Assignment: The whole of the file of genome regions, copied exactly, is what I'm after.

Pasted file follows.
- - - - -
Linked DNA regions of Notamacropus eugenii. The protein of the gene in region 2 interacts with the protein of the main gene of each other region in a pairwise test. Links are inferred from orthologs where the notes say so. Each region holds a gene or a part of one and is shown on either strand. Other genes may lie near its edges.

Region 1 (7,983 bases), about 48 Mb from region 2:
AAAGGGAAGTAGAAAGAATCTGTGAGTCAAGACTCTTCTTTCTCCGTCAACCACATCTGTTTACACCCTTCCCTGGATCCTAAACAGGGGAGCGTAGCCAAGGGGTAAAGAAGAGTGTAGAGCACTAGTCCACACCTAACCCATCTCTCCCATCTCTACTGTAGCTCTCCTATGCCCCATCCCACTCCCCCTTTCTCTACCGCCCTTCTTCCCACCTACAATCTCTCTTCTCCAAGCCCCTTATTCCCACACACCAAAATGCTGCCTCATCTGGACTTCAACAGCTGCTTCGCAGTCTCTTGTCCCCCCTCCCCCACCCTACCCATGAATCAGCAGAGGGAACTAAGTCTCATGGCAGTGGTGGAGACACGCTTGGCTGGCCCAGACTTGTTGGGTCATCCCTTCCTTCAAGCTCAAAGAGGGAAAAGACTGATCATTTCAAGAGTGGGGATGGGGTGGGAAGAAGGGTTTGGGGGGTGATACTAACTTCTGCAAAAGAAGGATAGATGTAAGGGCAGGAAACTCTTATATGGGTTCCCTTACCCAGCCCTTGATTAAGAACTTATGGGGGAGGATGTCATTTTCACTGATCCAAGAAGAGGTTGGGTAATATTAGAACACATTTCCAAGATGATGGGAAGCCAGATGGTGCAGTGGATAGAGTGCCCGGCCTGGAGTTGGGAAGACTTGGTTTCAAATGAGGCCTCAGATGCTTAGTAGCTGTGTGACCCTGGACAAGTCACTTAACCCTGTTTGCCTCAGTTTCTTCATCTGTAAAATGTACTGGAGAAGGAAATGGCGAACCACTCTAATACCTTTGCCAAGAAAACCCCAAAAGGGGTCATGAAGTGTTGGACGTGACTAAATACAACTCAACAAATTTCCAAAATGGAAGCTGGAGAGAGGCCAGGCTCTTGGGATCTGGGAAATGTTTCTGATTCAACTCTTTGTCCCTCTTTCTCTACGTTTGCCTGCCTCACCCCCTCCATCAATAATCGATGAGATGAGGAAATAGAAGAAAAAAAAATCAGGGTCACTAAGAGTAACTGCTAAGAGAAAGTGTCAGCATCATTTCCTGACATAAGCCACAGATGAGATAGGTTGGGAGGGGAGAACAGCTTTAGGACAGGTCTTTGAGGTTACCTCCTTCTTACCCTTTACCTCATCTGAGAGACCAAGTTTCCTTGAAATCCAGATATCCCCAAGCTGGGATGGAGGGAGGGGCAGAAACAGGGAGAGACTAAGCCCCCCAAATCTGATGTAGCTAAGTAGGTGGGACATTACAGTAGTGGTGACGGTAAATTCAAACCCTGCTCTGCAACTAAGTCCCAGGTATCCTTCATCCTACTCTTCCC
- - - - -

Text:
Linked DNA regions of Notamacropus eugenii. The protein of the gene in region 2 interacts with the protein of the main gene of each other region in a pairwise test. Links are inferred from orthologs where the notes say so. Each region holds a gene or a part of one and is shown on either strand. Other genes may lie near its edges.

Region 1 (7,983 bases), about 48 Mb from region 2:
AAAGGGAAGTAGAAAGAATCTGTGAGTCAAGACTCTTCTTTCTCCGTCAACCACATCTGTTTACACCCTTCCCTGGATCCTAAACAGGGGAGCGTAGCCAAGGGGTAAAGAAGAGTGTAGAGCACTAGTCCACACCTAACCCATCTCTCCCATCTCTACTGTAGCTCTCCTATGCCCCATCCCACTCCCCCTTTCTCTACCGCCCTTCTTCCCACCTACAATCTCTCTTCTCCAAGCCCCTTATTCCCACACACCAAAATGCTGCCTCATCTGGACTTCAACAGCTGCTTCGCAGTCTCTTGTCCCCCCTCCCCCACCCTACCCATGAATCAGCAGAGGGAACTAAGTCTCATGGCAGTGGTGGAGACACGCTTGGCTGGCCCAGACTTGTTGGGTCATCCCTTCCTTCAAGCTCAAAGAGGGAAAAGACTGATCATTTCAAGAGTGGGGATGGGGTGGGAAGAAGGGTTTGGGGGGTGATACTAACTTCTGCAAAAGAAGGATAGATGTAAGGGCAGGAAACTCTTATATGGGTTCCCTTACCCAGCCCTTGATTAAGAACTTATGGGGGAGGATGTCATTTTCACTGATCCAAGAAGAGGTTGGGTAATATTAGAACACATTTCCAAGATGATGGGAAGCCAGATGGTGCAGTGGATAGAGTGCCCGGCCTGGAGTTGGGAAGACTTGGTTTCAAATGAGGCCTCAGATGCTTAGTAGCTGTGTGACCCTGGACAAGTCACTTAACCCTGTTTGCCTCAGTTTCTTCATCTGTAAAATGTACTGGAGAAGGAAATGGCGAACCACTCTAATACCTTTGCCAAGAAAACCCCAAAAGGGGTCATGAAGTGTTGGACGTGACTAAATACAACTCAACAAATTTCCAAAATGGAAGCTGGAGAGAGGCCAGGCTCTTGGGATCTGGGAAATGTTTCTGATTCAACTCTTTGTCCCTCTTTCTCTACGTTTGCCTGCCTCACCCCCTCCATCAATAATCGATGAGATGAGGAAATAGAAGAAAAAAAAATCAGGGTCACTAAGAGTAACTGCTAAGAGAAAGTGTCAGCATCATTTCCTGACATAAGCCACAGATGAGATAGGTTGGGAGGGGAGAACAGCTTTAGGACAGGTCTTTGAGGTTACCTCCTTCTTACCCTTTACCTCATCTGAGAGACCAAGTTTCCTTGAAATCCAGATATCCCCAAGCTGGGATGGAGGGAGGGGCAGAAACAGGGAGAGACTAAGCCCCCCAAATCTGATGTAGCTAAGTAGGTGGGACATTACAGTAGTGGTGACGGTAAATTCAAACCCTGCTCTGCAACTAAGTCCCAGGTATCCTTCATCCTACTCTTCCC